MILAN — The euro extended its rally Friday to near six-month highs after the currency's chief rate-setter warned about inflation, while stocks were hurt by a weak U.S. jobs report and China's move to tighten lending.
The euro rose to $1.3367, up 0.5 percent on the day, consolidating a surge sparked by European President Jean-Claude Trichet's comments that inflation risks had risen and that economic data were better than expected. The prospect of higher interest rates — even months away — tends to boost a currency.
A disappointing U.S. labor report weighed on markets somewhat, however, a day after successful eurozone bond auctions helped restore some confidence in Europe. Adding to the negative sentiment, China's central bank on Friday raised the amount of money that banks must keep on reserve for the seventh time in a year, an attempt to counter inflation and cool off growth.
"Although the week could have been catastrophic had the news from Portugal, Spain and Italy not been quite as upbeat, the air of caution that's settling in is certainly warranted," IG Markets Ben Potter said.
The major European indexes were all trading down at midday Friday. Britain's FTSE was 0.86 percent lower at 5,971.95 and Germany's DAX was down by 0.36 percent to 7,049.84. The CAC-40 in Paris shed 0.37 percent to 3,906.09.
Wall Street was set to open down slightly ahead of the release of key economic data, including retail sales and consumer prices for December and earnings from companies like JP Morgan Chase. Dow futures were down 0.02 percent at 11,681 while the broader S&P 500 futures were down 0.2 percent to 1,278.80.
Oil prices fell to $90.42 a barrel as traders weighed whether demand in a slowly recovering U.S. economy will be enough to push crude above $100 soon. The dollar was up also against the yen at 82.86.
Japan's Nikkei 225 stock average closed down 0.9 percent at 10,499.04 after Prime Minister Naoto Kan's Cabinet resigned en masse and a new government was put in place in a bid to revive the economy.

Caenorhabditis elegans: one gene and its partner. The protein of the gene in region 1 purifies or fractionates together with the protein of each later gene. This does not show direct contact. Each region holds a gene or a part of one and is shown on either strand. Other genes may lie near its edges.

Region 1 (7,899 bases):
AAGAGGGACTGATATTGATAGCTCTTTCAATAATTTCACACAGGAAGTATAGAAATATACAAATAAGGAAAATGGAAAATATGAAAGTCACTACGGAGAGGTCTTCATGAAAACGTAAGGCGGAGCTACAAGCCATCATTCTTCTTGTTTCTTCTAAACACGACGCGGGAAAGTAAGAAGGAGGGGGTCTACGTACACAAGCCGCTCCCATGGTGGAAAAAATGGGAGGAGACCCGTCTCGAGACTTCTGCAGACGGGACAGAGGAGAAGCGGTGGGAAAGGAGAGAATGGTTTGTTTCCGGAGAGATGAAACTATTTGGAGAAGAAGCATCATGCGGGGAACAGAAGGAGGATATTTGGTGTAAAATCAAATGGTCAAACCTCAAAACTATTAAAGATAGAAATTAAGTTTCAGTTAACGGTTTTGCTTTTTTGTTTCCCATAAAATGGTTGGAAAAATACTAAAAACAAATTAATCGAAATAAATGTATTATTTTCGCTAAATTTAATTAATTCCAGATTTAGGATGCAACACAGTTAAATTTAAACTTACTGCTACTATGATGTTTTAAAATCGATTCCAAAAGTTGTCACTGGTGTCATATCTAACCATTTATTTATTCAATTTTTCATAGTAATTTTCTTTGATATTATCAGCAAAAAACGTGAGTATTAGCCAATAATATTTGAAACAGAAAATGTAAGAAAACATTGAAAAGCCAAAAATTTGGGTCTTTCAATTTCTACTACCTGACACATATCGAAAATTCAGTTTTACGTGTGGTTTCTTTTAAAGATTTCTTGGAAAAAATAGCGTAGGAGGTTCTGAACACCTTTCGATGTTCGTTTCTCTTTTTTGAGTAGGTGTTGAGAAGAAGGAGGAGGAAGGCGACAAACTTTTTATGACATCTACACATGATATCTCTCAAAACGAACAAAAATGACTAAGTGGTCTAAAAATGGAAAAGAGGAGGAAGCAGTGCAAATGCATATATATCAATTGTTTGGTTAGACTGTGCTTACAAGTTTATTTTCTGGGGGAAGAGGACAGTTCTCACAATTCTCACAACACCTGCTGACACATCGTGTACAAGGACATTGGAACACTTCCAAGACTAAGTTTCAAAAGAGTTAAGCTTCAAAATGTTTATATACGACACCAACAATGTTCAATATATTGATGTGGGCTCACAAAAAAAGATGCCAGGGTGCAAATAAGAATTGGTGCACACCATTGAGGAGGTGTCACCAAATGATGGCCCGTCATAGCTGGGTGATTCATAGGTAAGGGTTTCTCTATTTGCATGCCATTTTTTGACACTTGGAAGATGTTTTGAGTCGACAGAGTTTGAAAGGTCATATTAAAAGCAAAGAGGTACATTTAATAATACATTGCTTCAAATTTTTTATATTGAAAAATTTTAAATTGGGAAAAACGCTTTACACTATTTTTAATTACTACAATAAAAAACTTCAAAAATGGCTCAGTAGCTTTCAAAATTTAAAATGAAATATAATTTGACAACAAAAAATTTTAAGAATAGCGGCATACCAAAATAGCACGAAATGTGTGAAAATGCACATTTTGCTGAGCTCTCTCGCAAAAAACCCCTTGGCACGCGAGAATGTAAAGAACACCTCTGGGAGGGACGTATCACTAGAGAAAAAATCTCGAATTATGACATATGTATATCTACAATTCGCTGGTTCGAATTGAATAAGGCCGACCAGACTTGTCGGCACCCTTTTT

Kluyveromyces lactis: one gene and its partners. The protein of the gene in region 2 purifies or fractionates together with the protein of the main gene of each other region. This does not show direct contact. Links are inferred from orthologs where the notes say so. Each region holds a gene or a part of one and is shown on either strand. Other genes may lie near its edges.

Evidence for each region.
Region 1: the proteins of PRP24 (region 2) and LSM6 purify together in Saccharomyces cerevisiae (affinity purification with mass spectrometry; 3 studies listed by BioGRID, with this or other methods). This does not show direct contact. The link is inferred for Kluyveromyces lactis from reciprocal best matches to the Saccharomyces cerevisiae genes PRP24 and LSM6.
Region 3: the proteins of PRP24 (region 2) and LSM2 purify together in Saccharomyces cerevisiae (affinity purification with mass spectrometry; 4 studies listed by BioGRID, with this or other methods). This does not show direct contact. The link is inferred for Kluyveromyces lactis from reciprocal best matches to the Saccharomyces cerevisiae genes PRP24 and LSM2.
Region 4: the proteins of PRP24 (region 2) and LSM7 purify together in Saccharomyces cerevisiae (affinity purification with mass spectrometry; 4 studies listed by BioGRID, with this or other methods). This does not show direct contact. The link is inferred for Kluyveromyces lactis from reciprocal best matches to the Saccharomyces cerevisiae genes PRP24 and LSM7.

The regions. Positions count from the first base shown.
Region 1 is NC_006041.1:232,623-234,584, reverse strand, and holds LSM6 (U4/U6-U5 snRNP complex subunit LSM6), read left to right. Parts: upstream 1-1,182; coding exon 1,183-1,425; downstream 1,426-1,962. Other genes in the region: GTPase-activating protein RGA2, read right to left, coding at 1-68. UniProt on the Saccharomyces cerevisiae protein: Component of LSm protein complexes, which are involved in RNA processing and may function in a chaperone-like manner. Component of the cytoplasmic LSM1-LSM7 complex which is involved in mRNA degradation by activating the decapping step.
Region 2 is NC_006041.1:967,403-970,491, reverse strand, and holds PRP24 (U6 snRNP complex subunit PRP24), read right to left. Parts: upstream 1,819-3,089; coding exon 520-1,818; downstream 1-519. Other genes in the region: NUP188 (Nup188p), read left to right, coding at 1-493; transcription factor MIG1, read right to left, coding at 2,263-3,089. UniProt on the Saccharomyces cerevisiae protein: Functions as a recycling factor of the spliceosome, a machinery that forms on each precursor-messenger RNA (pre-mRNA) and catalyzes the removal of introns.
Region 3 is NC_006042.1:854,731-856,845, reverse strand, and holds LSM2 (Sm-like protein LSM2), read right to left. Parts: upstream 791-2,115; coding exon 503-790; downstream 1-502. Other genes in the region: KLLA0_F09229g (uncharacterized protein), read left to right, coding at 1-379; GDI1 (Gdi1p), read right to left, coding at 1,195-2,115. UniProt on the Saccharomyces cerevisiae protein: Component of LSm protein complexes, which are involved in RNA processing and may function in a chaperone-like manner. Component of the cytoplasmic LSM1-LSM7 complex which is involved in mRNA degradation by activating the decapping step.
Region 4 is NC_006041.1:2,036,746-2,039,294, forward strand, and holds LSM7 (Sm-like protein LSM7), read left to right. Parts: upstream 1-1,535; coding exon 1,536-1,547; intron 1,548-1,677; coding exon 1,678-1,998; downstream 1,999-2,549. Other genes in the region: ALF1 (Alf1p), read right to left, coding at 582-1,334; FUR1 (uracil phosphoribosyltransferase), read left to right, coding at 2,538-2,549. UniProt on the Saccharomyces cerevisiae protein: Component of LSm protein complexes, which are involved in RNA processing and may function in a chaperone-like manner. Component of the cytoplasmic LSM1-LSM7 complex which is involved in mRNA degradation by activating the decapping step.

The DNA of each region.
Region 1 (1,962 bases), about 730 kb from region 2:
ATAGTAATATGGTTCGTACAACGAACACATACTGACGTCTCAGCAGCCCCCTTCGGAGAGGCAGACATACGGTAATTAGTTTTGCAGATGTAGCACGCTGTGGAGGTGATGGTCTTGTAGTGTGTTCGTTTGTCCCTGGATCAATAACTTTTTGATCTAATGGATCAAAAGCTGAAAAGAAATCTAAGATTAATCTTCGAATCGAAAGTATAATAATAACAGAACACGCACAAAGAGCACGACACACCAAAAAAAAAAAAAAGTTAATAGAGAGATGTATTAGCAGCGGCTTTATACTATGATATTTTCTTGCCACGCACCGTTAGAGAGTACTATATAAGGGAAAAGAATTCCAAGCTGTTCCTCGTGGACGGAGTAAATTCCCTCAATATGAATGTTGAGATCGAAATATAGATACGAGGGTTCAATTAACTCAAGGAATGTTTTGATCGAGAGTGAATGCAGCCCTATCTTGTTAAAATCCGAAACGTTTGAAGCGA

Investors were taking profits after the Nikkei closed at an eight-month high on Thursday, and the dollar's fall under the 83-yen line hurt exporters.
South Korea's Kospi rose 0.9 percent to 2,108.17, the third time this week that it has reached a record high.
Australia's S&P/ASX 200 gained 0.1 percent to 4,801.50 and benchmarks in India and the Philippines also rose. Indexes in Taiwan, Singapore and New Zealand fell.
Chinese shares closed lower before the central bank announced it had raised its reserve requirements.
Mindful of the political turmoil linked to past bouts of inflation, Beijing is trying to curb a flood of money in the world's second largest economy following a lending spree triggered by stimulus aimed at fighting the global financial crisis.
The benchmark Shanghai Composite Index fell 1.3 percent to 2,791.34, while the Shenzhen Composite Index of China's smaller, second exchange tumbled nearly 2 percent to 1,232.73.
Analysts in the region were careful not to read too much into Wall Street's lackluster performance from the day before. Asian markets don't always follow trends in other regions, said Kwong Man Bun, chief operating officer at KGI Asia Ltd. in Hong Kong, where the Hang Seng index in Hong Kong was up 0.2 percent.
"Liquidity is quite abundant in Hong Kong," Kwong said. "The Hang Seng will reach 25,000 before the Chinese New Year." In addition, fears were easing over Europe's debt crisis and China's monetary tightening.Comment on this story
"That's why we have seen increasing fund inflows into Hong Kong," he said.
In New York on Thursday, stocks retreated after a report found that more people applied for unemployment benefits last week. The U.S. Labor Department said first-time applications for unemployment benefits rose 35,000 from the week before to 445,000. It was the highest level since October and above what economists had predicted.
The Dow Jones industrial average fell 0.2 percent while the broader Standard and Poor's 500 lost 0.2 percent.
Pamela Sampson in Bangkok and Ji Chen in Shanghai contributed to this report.